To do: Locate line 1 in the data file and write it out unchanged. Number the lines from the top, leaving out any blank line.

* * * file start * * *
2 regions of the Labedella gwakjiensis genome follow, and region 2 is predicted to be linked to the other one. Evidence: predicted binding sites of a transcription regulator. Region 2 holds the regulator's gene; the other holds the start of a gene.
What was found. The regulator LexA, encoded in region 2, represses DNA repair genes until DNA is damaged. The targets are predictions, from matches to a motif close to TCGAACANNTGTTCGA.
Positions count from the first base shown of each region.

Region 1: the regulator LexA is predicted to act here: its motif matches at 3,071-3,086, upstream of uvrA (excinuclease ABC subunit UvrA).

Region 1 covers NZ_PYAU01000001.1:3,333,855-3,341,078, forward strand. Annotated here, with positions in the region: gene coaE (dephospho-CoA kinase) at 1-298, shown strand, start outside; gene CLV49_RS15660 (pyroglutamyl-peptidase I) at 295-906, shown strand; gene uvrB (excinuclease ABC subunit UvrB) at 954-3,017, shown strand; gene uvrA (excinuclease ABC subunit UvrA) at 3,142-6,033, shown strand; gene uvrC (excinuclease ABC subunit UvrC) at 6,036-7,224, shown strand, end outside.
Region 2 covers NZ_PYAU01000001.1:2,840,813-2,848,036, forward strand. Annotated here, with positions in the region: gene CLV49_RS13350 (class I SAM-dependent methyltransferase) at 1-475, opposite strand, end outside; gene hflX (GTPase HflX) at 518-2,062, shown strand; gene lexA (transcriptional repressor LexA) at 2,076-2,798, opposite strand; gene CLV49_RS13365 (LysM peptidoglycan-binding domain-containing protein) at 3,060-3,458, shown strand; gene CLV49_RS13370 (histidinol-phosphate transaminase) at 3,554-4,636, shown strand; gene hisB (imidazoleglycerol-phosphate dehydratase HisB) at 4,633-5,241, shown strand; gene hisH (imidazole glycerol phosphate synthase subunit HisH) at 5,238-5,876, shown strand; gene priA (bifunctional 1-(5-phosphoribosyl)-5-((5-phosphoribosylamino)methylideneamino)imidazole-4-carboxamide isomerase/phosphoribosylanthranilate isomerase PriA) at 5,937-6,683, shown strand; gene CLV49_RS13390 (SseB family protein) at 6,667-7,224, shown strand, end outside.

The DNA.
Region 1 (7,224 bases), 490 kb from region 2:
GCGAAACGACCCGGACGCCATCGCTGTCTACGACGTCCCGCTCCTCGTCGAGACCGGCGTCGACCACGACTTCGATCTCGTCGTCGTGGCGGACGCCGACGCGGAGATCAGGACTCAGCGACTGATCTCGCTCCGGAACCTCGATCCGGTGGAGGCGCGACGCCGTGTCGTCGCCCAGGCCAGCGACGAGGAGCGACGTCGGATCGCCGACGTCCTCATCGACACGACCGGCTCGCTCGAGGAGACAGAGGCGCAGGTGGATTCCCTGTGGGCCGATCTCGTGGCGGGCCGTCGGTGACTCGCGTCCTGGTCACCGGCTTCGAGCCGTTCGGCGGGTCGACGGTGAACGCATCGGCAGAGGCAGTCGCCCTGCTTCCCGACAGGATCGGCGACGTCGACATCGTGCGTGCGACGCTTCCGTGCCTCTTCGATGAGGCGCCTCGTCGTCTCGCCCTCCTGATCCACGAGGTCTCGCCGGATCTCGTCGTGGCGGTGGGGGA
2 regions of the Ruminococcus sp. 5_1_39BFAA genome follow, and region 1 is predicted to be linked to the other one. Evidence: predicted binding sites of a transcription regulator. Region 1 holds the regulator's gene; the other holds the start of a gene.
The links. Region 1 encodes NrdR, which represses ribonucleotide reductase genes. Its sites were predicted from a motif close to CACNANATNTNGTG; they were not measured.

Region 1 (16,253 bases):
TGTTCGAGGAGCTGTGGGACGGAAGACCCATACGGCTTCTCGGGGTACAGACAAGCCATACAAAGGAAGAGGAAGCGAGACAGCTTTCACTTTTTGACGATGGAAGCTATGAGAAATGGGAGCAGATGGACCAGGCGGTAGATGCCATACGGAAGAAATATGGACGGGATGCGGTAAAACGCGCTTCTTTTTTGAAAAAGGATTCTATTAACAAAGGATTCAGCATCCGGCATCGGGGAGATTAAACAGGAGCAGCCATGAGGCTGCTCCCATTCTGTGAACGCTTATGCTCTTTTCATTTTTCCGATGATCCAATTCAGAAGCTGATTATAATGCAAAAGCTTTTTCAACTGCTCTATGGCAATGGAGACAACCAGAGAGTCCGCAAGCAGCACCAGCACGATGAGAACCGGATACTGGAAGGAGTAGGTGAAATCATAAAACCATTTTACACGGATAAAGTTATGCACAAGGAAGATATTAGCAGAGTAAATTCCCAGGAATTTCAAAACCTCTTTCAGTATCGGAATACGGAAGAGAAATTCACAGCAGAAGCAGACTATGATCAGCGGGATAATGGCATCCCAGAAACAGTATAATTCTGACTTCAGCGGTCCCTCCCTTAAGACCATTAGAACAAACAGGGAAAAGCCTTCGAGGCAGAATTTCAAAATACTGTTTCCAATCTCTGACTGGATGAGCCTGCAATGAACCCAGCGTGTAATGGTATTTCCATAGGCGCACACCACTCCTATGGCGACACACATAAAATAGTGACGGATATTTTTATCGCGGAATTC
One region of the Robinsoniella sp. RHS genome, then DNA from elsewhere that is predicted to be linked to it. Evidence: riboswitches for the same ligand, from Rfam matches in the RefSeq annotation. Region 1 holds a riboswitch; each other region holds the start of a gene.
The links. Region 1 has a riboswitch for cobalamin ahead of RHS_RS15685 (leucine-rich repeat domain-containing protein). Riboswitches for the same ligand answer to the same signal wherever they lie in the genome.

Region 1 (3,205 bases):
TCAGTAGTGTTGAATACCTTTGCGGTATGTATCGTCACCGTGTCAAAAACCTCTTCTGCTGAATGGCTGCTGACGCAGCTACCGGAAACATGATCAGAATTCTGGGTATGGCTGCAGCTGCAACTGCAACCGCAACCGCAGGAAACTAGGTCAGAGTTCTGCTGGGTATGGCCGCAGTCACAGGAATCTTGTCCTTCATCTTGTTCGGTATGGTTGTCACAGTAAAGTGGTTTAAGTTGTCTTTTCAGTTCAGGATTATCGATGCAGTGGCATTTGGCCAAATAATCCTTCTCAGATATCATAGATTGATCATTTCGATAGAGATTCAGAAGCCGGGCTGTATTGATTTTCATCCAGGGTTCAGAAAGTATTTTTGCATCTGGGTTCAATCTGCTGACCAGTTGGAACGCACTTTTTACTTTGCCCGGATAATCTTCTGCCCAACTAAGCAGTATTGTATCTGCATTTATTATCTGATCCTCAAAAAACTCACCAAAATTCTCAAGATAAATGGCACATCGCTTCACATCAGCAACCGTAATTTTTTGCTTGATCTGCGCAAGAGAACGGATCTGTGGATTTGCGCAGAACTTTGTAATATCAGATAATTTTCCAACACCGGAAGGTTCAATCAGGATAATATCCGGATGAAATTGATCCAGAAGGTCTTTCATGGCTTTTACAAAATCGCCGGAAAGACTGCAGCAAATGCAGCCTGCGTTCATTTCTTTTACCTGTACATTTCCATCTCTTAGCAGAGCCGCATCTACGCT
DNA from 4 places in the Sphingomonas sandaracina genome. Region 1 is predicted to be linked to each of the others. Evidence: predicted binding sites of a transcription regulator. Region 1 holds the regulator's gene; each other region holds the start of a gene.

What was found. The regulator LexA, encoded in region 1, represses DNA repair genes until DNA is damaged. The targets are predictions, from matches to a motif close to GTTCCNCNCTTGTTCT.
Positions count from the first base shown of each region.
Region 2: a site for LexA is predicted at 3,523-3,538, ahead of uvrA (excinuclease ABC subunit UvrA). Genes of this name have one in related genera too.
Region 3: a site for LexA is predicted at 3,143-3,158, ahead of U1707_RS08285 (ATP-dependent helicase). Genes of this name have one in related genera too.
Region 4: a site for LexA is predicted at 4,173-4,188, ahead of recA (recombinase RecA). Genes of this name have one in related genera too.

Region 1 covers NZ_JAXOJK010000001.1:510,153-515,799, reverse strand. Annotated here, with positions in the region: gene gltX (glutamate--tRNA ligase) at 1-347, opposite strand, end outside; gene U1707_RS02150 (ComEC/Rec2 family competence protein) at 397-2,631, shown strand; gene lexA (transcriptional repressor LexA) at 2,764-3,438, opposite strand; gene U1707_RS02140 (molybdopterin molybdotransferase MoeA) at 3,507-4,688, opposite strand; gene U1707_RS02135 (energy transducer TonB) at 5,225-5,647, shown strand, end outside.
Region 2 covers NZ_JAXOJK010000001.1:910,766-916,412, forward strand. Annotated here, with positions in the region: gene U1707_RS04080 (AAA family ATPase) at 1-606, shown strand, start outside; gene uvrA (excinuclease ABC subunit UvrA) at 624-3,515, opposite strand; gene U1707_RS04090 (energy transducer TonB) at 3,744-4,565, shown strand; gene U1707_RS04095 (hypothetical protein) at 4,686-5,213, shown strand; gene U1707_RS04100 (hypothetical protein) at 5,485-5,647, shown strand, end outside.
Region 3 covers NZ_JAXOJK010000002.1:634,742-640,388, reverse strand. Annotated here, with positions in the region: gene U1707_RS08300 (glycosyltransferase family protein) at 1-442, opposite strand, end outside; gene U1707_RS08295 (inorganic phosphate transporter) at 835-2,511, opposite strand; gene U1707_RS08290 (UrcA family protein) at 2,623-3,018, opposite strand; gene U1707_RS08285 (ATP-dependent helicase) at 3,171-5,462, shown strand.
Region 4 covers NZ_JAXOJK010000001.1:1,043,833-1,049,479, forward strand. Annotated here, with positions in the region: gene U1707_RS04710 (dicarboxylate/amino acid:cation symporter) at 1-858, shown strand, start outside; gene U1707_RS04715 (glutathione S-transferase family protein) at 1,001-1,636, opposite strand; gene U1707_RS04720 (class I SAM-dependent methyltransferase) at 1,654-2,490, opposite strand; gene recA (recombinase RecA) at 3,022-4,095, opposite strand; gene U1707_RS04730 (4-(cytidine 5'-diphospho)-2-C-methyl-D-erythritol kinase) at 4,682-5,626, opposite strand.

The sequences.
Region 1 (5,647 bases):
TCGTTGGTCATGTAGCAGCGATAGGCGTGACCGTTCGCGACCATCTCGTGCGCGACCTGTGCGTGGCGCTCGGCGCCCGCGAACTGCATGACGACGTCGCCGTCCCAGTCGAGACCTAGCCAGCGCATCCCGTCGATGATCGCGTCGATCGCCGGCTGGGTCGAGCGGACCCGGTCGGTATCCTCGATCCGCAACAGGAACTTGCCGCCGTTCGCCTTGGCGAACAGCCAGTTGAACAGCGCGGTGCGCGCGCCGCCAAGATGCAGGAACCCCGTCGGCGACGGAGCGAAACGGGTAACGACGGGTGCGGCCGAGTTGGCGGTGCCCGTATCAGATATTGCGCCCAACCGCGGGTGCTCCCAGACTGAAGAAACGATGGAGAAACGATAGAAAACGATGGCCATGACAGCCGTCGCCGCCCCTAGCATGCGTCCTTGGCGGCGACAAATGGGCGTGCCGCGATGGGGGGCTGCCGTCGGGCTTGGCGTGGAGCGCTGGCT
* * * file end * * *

2 regions of the Labedella gwakjiensis genome follow, and region 2 is predicted to be linked to the other one. Evidence: predicted binding sites of a transcription regulator. Region 2 holds the regulator's gene; the other holds the start of a gene.